The Three R’sBy Tony Molla, ASE
One of the more common challenges a service facility manager has today is finding and keeping qualified technicians. As our current technician population ages, finding replacements—both entry-level and experienced—is becoming a significant issue. If there is a crisis looming in the form of a technician shortage, my observation is that it’s already begun in the medium/heavy truck segment and it begs the question: Can the rest of us be far behind? Take a look around your shop and note the average age of the technician staff. I think you’ll find that if you haven’t developed a succession plan for your best technicians, now would be a good time to start. Of equal importance, however, is keeping your current technician workforce productive and happy. It all begins with the 3R’s—Recruitment, Retention and Recognition.
RecruitmentTraditionally, many service businesses have addressed their technician needs by simply hiring an individual with basic skills and “growing your own” with proper training. But this takes time. The closing of car dealerships across the country have placed many qualified auto technicians in the job market. Recruiting an experienced auto tech can accelerate this learning curve, while offering a compelling incentive to help these professionals change career paths relatively quickly and easily. If there is such a thing as job security these days, it’s found in building on existing talents to move in a new and arguably more secure employment direction.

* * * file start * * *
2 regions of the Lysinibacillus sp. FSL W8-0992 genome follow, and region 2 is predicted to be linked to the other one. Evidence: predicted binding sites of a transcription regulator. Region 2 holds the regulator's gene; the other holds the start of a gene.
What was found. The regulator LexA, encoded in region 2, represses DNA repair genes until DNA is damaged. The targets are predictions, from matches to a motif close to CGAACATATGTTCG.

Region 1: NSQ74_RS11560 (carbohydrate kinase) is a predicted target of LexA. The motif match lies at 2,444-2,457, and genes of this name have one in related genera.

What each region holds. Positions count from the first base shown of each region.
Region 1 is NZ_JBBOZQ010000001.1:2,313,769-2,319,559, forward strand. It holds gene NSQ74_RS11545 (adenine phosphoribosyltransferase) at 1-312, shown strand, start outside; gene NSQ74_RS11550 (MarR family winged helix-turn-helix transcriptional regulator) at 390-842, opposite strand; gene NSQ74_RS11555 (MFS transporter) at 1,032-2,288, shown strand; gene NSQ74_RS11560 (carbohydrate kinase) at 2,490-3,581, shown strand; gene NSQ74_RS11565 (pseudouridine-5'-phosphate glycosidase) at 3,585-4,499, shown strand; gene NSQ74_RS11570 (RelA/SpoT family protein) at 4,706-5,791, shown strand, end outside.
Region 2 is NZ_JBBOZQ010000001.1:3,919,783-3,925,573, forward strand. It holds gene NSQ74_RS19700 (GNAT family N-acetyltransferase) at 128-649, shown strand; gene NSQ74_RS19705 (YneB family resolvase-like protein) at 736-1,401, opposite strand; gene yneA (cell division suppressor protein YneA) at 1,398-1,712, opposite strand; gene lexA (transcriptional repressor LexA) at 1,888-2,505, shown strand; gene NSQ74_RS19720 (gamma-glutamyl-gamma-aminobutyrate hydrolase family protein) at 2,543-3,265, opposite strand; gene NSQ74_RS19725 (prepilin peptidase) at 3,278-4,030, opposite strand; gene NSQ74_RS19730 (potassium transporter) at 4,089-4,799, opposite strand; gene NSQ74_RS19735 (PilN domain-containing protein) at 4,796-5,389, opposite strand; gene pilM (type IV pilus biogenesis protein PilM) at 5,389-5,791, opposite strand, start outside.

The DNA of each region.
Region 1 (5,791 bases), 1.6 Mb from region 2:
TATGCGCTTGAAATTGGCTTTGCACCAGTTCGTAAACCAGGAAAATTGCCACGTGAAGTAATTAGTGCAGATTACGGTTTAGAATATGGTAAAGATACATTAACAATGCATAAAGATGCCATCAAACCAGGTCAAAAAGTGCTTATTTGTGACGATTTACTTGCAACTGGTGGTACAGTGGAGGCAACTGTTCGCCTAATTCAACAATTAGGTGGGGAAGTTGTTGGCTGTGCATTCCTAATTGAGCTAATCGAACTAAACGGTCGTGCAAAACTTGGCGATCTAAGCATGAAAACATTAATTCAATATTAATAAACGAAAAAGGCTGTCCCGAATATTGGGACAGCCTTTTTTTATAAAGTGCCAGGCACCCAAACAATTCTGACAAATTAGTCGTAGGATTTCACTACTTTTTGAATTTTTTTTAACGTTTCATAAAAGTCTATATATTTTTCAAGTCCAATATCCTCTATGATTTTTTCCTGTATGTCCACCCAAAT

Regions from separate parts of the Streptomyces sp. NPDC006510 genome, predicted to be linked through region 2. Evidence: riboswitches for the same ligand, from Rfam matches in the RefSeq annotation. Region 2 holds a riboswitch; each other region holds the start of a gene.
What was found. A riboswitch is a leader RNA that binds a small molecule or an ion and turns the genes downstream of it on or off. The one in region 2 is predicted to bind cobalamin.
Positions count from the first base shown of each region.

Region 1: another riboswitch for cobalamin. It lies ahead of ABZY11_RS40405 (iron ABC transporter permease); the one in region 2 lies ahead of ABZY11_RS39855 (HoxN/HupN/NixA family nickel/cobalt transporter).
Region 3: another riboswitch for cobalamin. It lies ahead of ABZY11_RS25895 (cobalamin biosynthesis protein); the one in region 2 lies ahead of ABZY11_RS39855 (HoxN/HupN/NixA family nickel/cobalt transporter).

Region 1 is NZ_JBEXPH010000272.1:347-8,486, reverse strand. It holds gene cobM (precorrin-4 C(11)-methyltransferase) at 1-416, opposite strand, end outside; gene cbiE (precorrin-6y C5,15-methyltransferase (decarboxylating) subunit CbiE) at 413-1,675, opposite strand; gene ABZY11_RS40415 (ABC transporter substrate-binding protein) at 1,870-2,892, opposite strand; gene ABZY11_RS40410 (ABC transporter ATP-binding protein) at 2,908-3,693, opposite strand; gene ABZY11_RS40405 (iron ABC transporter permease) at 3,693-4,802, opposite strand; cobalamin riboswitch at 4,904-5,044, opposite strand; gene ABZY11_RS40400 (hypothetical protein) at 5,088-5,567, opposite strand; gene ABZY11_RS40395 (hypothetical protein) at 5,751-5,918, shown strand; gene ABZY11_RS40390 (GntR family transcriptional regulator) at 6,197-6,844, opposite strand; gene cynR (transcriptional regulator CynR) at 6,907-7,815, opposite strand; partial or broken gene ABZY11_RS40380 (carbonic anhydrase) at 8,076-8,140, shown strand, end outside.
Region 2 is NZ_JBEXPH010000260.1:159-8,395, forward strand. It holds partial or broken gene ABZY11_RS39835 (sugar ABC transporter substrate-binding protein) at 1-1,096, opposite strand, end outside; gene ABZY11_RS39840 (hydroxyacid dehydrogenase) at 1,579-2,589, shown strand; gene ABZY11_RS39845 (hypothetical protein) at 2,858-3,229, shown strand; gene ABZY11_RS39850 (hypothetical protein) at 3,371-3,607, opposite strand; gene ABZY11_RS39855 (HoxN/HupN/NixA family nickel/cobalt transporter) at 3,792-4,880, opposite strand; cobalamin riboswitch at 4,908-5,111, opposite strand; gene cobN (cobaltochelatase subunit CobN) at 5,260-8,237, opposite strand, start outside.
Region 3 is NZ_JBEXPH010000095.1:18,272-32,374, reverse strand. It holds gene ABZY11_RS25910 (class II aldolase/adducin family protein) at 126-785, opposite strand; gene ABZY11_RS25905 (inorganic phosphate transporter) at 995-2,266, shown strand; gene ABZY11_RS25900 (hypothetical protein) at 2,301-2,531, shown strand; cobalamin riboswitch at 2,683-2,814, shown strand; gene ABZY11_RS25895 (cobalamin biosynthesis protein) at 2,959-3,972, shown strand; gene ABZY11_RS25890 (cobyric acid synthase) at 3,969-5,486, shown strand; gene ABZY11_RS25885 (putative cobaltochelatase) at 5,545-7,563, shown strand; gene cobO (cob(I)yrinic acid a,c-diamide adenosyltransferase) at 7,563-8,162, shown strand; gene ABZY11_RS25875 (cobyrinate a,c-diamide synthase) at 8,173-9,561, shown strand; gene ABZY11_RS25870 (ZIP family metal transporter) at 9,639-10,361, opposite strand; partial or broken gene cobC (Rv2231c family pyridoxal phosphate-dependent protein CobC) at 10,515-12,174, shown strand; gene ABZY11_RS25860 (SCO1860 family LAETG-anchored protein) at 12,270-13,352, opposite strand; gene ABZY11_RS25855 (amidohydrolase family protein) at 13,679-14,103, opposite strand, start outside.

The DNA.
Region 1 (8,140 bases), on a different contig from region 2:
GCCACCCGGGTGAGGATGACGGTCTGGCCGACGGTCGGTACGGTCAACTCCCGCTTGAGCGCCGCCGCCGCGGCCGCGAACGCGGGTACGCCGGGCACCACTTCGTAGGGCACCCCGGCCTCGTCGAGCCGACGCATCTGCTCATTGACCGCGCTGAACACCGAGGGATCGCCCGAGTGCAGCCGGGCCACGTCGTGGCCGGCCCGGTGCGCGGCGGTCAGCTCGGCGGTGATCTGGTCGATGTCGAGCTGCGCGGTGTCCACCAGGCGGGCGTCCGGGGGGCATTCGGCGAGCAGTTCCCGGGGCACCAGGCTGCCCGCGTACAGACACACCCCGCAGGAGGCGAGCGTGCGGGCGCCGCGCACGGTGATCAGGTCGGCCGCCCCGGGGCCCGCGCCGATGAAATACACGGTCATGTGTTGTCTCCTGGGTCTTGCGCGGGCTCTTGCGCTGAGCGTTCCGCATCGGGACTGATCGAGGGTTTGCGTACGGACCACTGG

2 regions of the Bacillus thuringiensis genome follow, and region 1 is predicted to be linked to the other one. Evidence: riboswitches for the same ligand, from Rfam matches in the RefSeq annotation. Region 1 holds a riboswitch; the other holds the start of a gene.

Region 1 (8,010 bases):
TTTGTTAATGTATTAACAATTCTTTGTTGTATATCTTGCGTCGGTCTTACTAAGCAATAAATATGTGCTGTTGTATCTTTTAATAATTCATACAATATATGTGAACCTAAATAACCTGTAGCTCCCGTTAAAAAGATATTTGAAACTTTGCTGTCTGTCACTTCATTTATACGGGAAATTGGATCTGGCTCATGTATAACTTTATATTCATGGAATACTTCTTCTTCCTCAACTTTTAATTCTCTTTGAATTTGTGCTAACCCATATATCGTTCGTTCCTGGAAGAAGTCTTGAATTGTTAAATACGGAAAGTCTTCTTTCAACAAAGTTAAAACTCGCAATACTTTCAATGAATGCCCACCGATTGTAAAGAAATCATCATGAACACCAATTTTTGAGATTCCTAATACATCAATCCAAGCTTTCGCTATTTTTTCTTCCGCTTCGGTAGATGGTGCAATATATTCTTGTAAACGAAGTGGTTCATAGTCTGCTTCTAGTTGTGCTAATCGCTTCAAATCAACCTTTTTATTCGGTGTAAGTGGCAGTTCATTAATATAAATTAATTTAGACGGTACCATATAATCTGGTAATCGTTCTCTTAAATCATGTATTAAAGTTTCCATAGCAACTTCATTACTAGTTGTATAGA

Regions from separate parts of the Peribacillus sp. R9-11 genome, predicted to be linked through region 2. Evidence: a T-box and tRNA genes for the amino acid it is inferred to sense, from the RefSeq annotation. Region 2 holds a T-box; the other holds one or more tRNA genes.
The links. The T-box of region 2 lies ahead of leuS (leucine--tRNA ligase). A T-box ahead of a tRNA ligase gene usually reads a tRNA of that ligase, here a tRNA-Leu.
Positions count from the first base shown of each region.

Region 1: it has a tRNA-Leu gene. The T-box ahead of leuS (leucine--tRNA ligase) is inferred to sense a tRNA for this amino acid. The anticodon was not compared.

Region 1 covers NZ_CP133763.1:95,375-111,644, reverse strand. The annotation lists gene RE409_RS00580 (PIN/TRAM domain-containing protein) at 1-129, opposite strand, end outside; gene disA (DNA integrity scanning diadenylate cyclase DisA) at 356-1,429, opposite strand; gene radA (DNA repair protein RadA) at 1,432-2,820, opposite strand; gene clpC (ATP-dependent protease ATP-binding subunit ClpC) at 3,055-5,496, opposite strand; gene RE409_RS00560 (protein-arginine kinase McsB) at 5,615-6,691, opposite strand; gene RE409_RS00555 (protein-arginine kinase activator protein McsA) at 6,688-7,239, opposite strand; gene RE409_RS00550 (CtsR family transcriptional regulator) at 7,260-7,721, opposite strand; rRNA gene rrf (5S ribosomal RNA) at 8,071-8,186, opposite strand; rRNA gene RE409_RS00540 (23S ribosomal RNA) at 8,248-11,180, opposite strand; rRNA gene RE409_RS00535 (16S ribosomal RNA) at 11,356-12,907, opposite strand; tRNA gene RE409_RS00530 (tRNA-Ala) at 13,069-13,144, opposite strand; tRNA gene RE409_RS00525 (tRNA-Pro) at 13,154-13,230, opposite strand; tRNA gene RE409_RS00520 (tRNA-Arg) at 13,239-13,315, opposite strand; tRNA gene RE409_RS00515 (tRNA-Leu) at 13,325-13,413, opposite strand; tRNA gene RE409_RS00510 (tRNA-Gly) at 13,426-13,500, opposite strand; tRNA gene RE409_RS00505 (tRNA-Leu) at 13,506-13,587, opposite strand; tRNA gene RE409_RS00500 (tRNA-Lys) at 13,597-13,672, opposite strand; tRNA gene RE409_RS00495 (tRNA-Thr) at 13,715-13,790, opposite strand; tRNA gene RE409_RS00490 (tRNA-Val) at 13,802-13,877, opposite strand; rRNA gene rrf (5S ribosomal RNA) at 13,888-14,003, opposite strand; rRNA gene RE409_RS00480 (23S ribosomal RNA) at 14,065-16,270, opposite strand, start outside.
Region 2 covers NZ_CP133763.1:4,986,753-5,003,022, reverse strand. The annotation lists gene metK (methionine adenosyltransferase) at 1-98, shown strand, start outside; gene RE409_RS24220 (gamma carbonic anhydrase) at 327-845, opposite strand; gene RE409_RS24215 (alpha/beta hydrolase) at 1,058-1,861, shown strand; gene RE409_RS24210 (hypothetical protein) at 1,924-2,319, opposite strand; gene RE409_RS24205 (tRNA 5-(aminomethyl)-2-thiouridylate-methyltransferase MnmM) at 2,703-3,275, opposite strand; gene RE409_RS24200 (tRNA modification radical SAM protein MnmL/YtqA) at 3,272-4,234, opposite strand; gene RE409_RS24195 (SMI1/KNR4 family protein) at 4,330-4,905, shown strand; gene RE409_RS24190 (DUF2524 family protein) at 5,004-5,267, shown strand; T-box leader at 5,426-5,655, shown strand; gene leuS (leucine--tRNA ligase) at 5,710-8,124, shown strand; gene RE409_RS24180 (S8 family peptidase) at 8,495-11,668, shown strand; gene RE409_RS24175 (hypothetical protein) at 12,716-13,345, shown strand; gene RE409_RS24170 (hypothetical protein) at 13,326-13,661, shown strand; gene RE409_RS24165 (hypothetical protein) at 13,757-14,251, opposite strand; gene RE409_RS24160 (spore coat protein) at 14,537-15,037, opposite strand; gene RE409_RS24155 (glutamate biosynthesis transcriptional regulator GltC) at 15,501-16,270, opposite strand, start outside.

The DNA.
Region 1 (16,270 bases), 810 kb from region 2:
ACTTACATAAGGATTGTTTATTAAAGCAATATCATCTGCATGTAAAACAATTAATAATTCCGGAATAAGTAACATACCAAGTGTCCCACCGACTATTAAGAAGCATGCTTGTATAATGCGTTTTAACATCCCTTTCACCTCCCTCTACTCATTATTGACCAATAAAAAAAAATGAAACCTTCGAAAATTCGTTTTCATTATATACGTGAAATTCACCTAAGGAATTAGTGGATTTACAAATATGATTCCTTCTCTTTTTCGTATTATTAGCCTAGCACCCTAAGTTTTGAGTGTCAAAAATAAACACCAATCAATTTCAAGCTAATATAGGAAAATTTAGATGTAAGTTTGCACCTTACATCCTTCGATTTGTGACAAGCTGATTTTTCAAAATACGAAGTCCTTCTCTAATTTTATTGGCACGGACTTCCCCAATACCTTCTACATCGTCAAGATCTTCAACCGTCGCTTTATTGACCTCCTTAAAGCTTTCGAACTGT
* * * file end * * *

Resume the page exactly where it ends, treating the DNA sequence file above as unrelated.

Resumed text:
When it comes to building an effective recruitment program for your business, thinking outside the box—and a local area—may be necessary. Finding highly qualified technicians may now require offering things like relocation assistance or signing bonuses to attract the best and the brightest from across the country. While placing help wanted ads in newspapers that serve areas where dealerships have closed is an obvious first step, many now rely on the Internet for national searches. There are several websites you should consider when going this route. Monster.com is one. Automotivecareers.com and autojobs.com are two more. There are others. In addition, many associations offer Classified Ad sections on their websites. Websites like the Automotive Service Association (asashop.org) or the International Automotive Technicians Network (iatn.net) are a good place to find experienced candidates who are job hunting or just looking for a career change.
One great alternative for finding technical talent close to home is to get involved in your local Career and Technical Education program by joining an Advisory Council. This will not only give you access to promising entry-level technicians, it will allow you to help your local secondary and post-secondary truck program provide the proper basic training for your needs.